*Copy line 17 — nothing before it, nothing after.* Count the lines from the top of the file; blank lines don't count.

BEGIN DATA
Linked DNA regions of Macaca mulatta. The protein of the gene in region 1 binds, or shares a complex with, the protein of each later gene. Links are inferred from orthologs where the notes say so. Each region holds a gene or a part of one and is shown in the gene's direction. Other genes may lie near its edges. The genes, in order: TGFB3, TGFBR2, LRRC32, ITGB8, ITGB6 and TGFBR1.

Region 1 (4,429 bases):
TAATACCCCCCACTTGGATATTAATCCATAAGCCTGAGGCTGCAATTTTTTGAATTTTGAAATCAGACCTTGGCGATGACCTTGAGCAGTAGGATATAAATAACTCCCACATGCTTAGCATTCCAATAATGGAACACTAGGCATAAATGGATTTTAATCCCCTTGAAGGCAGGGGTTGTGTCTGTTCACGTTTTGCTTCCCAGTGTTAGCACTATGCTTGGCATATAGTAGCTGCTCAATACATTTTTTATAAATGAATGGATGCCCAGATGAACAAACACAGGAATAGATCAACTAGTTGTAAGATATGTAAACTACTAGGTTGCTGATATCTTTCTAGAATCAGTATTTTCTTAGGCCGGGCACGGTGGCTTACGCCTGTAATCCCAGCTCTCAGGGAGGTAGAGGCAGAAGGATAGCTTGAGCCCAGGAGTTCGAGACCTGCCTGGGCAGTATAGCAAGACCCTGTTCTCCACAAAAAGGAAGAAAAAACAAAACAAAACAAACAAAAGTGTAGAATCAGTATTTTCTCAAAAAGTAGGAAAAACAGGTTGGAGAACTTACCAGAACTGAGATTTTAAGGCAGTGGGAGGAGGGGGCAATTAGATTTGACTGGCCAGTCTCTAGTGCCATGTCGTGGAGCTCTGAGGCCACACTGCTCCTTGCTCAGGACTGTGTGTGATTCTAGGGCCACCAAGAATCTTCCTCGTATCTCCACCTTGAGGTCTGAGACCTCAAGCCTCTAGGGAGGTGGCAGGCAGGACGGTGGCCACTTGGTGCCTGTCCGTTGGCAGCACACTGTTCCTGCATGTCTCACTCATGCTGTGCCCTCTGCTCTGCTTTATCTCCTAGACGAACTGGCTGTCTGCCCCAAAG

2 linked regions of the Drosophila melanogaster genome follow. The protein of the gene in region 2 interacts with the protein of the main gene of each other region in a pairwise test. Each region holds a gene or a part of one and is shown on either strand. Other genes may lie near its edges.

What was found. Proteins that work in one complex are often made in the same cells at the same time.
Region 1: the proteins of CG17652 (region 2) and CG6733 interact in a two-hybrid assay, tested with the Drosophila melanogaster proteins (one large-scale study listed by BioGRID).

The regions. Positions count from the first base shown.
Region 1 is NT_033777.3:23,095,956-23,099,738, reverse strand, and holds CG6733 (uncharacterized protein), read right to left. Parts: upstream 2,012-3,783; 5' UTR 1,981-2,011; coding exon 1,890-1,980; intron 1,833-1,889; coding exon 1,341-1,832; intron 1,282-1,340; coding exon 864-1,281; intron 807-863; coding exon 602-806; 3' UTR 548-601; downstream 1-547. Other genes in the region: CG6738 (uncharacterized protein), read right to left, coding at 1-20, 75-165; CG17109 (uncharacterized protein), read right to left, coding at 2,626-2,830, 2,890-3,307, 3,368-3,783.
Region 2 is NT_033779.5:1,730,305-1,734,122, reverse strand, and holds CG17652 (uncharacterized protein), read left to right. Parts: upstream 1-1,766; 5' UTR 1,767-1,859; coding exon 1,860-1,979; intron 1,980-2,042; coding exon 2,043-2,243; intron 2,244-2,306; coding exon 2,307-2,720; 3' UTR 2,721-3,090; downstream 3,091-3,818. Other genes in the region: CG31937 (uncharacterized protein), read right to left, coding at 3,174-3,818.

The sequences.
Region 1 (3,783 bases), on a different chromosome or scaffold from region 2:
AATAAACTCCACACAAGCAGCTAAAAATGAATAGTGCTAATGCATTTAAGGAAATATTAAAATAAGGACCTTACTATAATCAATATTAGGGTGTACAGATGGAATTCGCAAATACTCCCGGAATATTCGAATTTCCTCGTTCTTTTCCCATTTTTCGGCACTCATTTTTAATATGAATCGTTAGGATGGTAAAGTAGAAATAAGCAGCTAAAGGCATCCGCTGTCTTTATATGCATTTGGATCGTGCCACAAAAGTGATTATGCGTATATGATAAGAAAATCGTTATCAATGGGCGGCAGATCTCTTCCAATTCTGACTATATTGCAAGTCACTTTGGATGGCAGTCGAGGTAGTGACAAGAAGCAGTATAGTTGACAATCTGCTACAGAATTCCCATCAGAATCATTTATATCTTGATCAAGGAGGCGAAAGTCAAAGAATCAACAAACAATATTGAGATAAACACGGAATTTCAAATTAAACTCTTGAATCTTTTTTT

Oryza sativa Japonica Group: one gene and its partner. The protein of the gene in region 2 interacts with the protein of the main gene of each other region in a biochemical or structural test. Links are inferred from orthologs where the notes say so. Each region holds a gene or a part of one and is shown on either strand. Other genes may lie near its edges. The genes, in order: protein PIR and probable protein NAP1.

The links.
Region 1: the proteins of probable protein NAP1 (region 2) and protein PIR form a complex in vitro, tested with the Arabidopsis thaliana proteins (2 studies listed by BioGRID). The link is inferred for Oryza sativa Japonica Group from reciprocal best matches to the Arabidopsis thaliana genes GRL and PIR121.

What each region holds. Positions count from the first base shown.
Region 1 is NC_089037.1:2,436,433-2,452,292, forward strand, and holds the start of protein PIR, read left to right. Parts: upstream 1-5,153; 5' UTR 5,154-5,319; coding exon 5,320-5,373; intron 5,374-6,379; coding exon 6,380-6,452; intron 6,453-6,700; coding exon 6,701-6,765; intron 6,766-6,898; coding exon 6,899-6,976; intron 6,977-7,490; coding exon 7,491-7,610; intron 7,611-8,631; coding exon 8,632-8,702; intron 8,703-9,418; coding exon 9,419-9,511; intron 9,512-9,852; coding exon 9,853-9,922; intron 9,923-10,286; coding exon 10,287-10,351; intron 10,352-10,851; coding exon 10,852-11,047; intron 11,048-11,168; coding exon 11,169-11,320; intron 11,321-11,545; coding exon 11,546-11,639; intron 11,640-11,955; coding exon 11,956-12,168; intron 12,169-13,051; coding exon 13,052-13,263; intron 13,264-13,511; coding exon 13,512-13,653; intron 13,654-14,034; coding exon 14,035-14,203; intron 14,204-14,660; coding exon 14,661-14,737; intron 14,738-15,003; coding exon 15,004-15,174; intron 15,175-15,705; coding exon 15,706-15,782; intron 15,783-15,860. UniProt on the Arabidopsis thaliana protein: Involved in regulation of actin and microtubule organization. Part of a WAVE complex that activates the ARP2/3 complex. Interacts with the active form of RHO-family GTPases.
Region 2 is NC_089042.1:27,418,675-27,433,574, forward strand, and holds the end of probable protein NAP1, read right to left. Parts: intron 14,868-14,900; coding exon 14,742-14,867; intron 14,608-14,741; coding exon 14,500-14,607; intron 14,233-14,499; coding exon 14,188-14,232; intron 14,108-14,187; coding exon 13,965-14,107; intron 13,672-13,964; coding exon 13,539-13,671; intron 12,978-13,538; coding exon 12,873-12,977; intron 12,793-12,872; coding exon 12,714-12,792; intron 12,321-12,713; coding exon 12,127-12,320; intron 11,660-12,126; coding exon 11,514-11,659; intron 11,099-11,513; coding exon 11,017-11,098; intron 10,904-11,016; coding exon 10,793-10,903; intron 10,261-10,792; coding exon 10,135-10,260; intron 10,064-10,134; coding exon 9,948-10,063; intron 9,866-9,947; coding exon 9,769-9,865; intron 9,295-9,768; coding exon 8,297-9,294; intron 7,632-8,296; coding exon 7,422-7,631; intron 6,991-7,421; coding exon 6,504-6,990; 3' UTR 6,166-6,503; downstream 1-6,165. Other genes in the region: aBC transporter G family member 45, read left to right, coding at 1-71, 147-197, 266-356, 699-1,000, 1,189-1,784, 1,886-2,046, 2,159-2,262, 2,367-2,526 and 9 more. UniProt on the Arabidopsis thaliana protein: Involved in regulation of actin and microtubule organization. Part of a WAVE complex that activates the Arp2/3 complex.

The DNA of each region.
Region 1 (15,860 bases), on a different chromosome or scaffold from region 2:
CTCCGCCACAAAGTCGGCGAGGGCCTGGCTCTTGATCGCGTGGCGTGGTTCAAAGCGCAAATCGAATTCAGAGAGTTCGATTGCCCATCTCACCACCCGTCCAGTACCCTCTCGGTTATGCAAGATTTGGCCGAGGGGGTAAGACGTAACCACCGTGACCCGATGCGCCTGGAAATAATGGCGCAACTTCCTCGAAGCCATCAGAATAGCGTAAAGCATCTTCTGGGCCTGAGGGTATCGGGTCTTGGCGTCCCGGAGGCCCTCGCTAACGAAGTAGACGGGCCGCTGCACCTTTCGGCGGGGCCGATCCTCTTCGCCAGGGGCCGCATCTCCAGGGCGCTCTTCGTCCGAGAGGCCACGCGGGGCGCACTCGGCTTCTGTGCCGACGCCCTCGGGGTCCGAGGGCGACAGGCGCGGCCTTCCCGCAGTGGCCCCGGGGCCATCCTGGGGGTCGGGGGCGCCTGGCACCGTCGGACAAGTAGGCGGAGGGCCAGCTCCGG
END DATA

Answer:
Region 1 is NC_089037.1:2,436,433-2,452,292, forward strand, and holds the start of protein PIR, read left to right. Parts: upstream 1-5,153; 5' UTR 5,154-5,319; coding exon 5,320-5,373; intron 5,374-6,379; coding exon 6,380-6,452; intron 6,453-6,700; coding exon 6,701-6,765; intron 6,766-6,898; coding exon 6,899-6,976; intron 6,977-7,490; coding exon 7,491-7,610; intron 7,611-8,631; coding exon 8,632-8,702; intron 8,703-9,418; coding exon 9,419-9,511; intron 9,512-9,852; coding exon 9,853-9,922; intron 9,923-10,286; coding exon 10,287-10,351; intron 10,352-10,851; coding exon 10,852-11,047; intron 11,048-11,168; coding exon 11,169-11,320; intron 11,321-11,545; coding exon 11,546-11,639; intron 11,640-11,955; coding exon 11,956-12,168; intron 12,169-13,051; coding exon 13,052-13,263; intron 13,264-13,511; coding exon 13,512-13,653; intron 13,654-14,034; coding exon 14,035-14,203; intron 14,204-14,660; coding exon 14,661-14,737; intron 14,738-15,003; coding exon 15,004-15,174; intron 15,175-15,705; coding exon 15,706-15,782; intron 15,783-15,860. UniProt on the Arabidopsis thaliana protein: Involved in regulation of actin and microtubule organization. Part of a WAVE complex that activates the ARP2/3 complex. Interacts with the active form of RHO-family GTPases.